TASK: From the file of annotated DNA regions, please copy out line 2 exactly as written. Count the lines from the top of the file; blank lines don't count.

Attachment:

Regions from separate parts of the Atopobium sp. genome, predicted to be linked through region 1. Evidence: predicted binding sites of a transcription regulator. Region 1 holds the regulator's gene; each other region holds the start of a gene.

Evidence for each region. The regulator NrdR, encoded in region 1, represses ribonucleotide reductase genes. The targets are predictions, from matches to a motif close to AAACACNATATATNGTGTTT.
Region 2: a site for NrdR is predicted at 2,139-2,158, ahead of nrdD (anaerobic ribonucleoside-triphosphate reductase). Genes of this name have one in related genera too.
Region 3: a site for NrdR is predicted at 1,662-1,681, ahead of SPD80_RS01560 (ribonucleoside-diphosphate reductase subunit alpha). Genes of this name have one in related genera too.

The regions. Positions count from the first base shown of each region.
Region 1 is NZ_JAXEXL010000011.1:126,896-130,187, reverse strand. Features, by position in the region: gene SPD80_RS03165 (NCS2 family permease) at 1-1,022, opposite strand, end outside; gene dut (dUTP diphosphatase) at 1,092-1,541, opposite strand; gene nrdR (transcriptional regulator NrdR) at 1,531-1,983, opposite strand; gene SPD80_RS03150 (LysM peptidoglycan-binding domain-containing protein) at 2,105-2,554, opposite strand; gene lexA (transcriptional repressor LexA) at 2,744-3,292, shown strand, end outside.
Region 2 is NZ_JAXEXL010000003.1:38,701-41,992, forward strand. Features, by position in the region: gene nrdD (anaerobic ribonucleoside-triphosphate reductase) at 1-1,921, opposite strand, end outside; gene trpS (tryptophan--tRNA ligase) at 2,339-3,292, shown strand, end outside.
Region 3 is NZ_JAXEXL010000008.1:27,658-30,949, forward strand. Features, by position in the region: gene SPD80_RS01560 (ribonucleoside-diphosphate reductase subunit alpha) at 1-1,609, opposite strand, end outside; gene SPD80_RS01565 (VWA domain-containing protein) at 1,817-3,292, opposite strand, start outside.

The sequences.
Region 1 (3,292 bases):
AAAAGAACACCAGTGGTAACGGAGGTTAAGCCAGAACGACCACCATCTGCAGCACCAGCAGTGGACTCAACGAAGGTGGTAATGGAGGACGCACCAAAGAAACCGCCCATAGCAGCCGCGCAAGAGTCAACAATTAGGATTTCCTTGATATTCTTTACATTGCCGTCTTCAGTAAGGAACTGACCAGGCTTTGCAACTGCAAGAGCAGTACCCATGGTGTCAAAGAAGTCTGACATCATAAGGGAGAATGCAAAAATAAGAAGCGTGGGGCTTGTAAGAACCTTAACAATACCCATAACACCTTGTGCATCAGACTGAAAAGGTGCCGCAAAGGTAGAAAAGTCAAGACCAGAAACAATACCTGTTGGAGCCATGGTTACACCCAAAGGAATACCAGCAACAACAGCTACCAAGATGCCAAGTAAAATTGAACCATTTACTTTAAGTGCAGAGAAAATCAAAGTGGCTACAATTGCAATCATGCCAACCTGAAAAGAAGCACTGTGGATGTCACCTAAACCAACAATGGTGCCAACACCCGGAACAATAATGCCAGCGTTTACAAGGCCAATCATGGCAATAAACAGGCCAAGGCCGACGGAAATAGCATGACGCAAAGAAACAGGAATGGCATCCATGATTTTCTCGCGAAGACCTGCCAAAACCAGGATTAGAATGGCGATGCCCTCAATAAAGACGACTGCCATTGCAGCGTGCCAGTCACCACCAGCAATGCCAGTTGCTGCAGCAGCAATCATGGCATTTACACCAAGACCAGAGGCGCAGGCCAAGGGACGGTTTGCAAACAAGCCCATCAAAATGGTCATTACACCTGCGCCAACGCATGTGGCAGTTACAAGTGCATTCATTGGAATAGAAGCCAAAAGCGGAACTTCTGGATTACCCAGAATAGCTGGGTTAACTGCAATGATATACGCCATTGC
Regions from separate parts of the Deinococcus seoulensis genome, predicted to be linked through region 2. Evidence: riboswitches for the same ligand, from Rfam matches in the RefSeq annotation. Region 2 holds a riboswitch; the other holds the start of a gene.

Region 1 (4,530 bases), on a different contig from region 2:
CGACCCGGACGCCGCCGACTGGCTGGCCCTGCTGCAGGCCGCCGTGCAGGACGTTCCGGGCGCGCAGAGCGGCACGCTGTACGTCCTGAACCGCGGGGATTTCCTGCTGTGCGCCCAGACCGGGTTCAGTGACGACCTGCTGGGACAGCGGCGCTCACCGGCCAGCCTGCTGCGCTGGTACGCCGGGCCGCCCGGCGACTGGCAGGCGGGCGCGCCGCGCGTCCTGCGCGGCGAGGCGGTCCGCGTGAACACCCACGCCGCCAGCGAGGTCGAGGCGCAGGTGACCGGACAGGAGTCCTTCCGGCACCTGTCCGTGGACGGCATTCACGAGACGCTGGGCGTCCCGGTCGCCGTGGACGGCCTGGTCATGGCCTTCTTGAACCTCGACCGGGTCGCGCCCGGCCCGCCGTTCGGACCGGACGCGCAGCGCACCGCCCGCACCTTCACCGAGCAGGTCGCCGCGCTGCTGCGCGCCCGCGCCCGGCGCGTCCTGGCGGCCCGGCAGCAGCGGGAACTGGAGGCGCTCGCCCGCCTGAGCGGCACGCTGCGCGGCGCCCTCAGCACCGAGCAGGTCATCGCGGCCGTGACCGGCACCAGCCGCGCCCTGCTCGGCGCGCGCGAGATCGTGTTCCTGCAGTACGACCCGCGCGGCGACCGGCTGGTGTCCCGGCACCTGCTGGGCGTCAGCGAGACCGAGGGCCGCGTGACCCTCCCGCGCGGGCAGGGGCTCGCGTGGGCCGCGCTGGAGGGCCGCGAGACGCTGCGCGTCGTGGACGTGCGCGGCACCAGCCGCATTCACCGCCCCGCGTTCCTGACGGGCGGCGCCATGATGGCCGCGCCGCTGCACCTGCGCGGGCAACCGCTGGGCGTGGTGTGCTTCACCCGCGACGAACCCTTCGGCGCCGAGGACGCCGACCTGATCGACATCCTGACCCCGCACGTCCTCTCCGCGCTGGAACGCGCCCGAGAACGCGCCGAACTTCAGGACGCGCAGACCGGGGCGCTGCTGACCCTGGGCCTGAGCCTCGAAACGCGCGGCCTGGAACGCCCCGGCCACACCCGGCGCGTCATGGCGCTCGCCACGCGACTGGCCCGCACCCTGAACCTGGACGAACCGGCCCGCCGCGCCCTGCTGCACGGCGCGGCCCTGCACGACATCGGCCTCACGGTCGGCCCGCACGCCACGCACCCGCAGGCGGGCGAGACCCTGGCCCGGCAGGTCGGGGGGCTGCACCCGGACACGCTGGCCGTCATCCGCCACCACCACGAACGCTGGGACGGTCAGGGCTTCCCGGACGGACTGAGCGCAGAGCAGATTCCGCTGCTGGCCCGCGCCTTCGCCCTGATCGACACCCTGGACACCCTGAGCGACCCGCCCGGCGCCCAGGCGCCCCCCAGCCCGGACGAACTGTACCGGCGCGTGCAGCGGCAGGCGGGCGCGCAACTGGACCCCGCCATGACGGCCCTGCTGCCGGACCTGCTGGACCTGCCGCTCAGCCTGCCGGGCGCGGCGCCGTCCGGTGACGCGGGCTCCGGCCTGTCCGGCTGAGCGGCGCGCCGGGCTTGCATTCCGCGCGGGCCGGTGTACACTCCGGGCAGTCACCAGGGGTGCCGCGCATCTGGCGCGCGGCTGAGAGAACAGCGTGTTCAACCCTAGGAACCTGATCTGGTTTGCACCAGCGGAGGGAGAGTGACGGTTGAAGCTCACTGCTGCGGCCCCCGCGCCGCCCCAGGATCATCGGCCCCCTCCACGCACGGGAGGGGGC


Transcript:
Evidence for each region. The regulator NrdR, encoded in region 1, represses ribonucleotide reductase genes. The targets are predictions, from matches to a motif close to AAACACNATATATNGTGTTT.